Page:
by Lisa A. Rossbacher Thursday, February 2, 2012
Somewhere, out there, beyond the stars Arcturus and Pollux, the TV signals from the final season of the original “Star Trek” are radiating outward. The series has been a teaching tool for a generation, and the programs offer multiple lessons for earth scientists.
One of the challenges of space exploration and the search for extraterrestrial life is the human assumption that all life is carbon based and therefore has some similarities to us. “Star Trek” introduced the concept that life could evolve in other ways and be based on other chemical structures, such as silicon. The “Star Trek” episode “The Devil in the Dark” aired in 1967, the first season of the new series, and it introduced the Horta, a silica-based life form. Many carbon-based life forms — including William Shatner — consider it one of the very best shows.
The short answer to the question of whether silicon-based life could evolve is “probably not,” but the idea remains a valuable teaching tool for emphasizing our human-centric assumptions that all life must be like what has evolved on Earth. The Horta offer a message about preconceptions, discrimination, fear of the “other,” and carbon chauvinism.
The series' Prime Directive for space exploration states that exploration cannot interfere with the development of other civilizations. This, too, is relevant to geological studies. Fieldwork should not interfere with any biota in the area — civilized or otherwise. Practically speaking, this means not disturbing wildlife, bothering the livestock or offending the local residents.
The Captain’s Log provides the narrative in “Star Trek,” and it is a model that any geologist could follow successfully. Regular documentation of time, date, location and current observations is a key to good record keeping, whether investigating questions on Earth or exploring strange new worlds.
Fieldwork on “Star Trek” was often hazardous. Being assigned to a landing party was particularly dangerous duty. Security officers and geologists were often the first to land on an unknown planetary surface, and often became the victims of radiation and attacks from strange plants, animals and aliens, both beautiful and ugly. The frequency with which the red-shirted security officers on “Star Trek” died after arriving on the surface led to the concept of a “red shirt” — a minor character who is killed soon after being introduced. (This was satirized in the 1999 movie “Galaxy Quest,” a parody of “Star Trek” and similar science fiction films, in which a minor character spent most of the film worrying about imminent death because he, too, wore a red shirt.) This concept also led to wise advice: “Never beam down wearing a red shirt.” Geological fieldwork on Earth isn’t usually as hazardous, but caution in new terrain is always a good idea — and hopefully wearing a red shirt here won’t get you killed.
Perhaps the most valuable contribution that “Star Trek” made to geology was introducing the concept of a wide range of planetary bodies, with different origins, histories, characteristics and, almost always, civilizations. The United Federation of Planets included about 150 members in 2373. For dramatic, rather than scientific, reasons, nearly every one of the planets had life and environmental conditions that were reasonably comfortable for humans, but otherwise the variety of these planets was remarkable.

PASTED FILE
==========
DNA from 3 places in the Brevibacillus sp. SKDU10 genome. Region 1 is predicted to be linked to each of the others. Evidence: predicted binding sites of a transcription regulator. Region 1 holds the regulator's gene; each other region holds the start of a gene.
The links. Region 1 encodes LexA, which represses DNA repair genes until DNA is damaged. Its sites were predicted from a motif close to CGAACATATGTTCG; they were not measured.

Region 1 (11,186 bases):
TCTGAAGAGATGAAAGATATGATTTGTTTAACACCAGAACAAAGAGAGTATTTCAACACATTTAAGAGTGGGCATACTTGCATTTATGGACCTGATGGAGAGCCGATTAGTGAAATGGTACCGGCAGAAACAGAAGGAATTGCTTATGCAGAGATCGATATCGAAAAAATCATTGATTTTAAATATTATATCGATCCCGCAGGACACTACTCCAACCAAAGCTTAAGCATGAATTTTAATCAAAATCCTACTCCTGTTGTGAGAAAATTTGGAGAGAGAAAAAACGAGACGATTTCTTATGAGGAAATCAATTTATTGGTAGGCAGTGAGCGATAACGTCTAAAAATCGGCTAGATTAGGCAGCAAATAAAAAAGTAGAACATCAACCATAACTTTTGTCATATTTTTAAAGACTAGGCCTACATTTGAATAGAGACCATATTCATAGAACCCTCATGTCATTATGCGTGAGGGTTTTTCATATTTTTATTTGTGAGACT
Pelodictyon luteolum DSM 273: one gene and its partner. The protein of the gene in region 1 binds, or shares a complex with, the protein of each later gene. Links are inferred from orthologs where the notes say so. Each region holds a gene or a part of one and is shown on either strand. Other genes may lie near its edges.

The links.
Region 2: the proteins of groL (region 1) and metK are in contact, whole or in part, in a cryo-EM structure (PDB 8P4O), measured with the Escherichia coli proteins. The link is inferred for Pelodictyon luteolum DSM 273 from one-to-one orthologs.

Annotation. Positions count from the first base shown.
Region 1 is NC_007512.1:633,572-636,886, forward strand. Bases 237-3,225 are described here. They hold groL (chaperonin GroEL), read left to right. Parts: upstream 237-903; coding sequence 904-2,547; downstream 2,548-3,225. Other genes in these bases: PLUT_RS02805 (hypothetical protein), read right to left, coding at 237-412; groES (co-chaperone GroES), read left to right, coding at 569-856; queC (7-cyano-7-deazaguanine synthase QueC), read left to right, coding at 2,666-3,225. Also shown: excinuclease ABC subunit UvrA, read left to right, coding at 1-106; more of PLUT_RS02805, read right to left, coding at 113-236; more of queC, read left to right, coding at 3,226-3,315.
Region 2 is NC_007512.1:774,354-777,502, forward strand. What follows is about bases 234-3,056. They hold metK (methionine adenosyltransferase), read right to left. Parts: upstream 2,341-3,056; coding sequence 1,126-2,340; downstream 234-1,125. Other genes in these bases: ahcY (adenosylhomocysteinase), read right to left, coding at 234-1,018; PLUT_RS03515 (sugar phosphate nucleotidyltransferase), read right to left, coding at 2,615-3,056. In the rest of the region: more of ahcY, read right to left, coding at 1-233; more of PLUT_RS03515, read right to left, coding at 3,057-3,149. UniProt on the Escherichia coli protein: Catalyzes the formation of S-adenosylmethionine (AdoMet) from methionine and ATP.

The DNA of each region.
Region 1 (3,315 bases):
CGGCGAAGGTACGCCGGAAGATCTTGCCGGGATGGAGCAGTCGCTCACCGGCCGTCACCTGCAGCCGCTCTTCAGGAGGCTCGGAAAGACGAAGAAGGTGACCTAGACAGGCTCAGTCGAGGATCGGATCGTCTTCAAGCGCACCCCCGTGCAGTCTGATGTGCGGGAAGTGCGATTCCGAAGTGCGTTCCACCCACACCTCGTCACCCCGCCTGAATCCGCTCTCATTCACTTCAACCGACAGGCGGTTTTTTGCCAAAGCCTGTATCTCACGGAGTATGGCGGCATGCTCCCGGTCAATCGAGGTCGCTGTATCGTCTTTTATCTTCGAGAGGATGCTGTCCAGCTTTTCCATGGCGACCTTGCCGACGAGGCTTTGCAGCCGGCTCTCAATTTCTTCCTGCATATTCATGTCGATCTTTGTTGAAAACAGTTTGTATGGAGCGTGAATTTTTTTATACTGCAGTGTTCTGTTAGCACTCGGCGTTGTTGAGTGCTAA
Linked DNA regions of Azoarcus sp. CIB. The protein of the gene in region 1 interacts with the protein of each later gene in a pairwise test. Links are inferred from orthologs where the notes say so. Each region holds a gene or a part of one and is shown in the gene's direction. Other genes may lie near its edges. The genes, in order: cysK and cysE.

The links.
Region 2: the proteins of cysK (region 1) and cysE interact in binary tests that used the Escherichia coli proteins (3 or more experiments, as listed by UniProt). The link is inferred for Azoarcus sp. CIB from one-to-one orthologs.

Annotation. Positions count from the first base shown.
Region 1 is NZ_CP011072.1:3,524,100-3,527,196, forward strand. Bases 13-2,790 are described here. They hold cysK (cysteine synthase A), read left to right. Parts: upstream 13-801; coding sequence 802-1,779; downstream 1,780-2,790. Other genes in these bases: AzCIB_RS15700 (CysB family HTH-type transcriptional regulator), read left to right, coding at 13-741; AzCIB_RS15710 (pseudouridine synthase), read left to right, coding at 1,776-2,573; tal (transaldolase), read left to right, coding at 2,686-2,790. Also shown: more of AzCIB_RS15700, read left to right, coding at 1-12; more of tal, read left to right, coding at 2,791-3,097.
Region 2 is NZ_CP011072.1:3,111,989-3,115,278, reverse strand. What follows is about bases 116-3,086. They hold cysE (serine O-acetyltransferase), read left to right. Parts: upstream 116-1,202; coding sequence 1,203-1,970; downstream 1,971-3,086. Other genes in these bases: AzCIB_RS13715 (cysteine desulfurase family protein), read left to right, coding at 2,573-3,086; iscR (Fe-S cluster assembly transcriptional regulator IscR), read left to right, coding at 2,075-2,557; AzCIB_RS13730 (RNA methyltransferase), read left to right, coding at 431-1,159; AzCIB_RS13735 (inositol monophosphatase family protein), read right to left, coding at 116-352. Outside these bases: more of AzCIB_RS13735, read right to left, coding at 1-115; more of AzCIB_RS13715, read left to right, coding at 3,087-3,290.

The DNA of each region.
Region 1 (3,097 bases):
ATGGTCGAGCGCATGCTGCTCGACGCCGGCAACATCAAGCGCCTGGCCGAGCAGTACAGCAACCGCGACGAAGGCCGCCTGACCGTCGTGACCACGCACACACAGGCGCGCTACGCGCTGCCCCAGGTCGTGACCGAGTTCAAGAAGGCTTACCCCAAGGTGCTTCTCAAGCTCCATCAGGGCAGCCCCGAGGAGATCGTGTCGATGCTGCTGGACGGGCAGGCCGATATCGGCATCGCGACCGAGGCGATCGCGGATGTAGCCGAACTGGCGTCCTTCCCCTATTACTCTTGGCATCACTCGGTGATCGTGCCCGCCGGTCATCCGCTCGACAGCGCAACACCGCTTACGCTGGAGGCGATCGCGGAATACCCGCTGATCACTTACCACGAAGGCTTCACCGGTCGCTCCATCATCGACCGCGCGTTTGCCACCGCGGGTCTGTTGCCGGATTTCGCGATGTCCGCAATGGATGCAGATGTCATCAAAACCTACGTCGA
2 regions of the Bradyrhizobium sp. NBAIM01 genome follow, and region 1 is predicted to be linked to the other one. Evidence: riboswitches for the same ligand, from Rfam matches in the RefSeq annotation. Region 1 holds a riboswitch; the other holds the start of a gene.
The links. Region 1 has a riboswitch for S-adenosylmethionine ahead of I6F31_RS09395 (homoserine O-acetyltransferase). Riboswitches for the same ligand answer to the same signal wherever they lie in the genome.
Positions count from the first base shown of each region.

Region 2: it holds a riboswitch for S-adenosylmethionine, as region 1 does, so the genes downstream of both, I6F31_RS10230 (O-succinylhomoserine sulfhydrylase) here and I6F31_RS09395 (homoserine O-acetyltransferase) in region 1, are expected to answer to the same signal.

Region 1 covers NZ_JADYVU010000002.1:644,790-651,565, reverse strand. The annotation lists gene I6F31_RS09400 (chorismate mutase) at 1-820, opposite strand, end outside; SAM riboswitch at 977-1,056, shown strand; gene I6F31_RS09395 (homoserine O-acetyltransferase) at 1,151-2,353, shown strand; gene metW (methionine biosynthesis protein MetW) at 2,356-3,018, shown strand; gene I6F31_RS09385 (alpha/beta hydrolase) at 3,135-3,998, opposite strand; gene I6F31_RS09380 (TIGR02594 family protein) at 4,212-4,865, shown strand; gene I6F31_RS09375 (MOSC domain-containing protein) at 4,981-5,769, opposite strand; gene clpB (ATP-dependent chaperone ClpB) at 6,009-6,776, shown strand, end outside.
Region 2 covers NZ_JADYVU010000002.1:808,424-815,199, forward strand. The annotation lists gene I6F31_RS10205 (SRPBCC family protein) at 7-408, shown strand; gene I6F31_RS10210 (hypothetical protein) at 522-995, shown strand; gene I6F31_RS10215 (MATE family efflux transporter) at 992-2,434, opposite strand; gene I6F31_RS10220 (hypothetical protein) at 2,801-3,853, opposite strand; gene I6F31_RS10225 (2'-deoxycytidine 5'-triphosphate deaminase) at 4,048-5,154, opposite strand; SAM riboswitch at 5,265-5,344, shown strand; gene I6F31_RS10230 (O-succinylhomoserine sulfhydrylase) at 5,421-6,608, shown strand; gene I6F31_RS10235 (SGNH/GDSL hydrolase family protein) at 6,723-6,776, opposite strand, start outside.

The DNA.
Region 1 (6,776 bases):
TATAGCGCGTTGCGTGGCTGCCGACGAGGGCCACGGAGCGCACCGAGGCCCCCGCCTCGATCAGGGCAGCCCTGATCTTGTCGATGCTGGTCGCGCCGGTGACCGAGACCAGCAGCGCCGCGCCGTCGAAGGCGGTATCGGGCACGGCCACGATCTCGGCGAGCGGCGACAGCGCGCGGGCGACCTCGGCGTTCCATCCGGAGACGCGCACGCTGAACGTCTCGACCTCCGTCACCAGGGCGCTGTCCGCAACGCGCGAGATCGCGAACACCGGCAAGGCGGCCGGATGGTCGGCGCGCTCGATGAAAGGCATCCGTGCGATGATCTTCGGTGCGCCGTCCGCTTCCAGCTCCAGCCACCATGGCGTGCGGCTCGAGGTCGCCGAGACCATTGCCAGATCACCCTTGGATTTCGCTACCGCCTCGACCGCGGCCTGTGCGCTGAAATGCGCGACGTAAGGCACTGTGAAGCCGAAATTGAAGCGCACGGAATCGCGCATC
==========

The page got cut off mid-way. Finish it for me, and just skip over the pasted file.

Taurus II’s rocky surface was covered with fog. Rigel 12 had constant dust storms. Janus VI had living, sentient rocks. Minara II was dry and craggy. Alpha 177 had temperatures down to minus 85 degrees Celsius. Sigma Iotia II was convincingly Earth-like. Beta III was controlled by computers. Gamma Trianguli VI had exploding multicolored rocks, a constant planetwide temperature of 25 degrees Celsius, and random lightning striking the ground from a red, cloudless sky. Ariannus had a seriously polluted atmosphere. Eden had acidic vegetation. The mineral zenite on Ardana emitted poisonous gas. “Star Trek” planets also underwent climatic change; Sarpeidon experienced an “ice age” 5,000 years ago, and Exo III was remarkably Earth-like until the star it orbited began cooling about 500,000 years ago.
Vulcan, Spock’s home planet, was understood in more detail than many of the planets. It had higher gravity and a thinner atmosphere than Earth; the surface included mountain ranges, large deserts and extreme storms. And Vulcan had a unique geomorphic process: “sand fire storms” combining strong winds, blinding sand and electrical discharges in events that could last for days.
In addition to emphasizing the variety of planets, “Star Trek” also emphasized the sense of scale for our own planet and our individuality. In the episode “Balance of Terror,” Dr. McCoy stated, “In this galaxy there’s a mathematical probability of 3 million Earth-type planets. And in the universe, 3 million million galaxies like this. And in all that, and perhaps more … only one of each of us.”
Remember the lessons of “Star Trek.” And: Live long and prosper.
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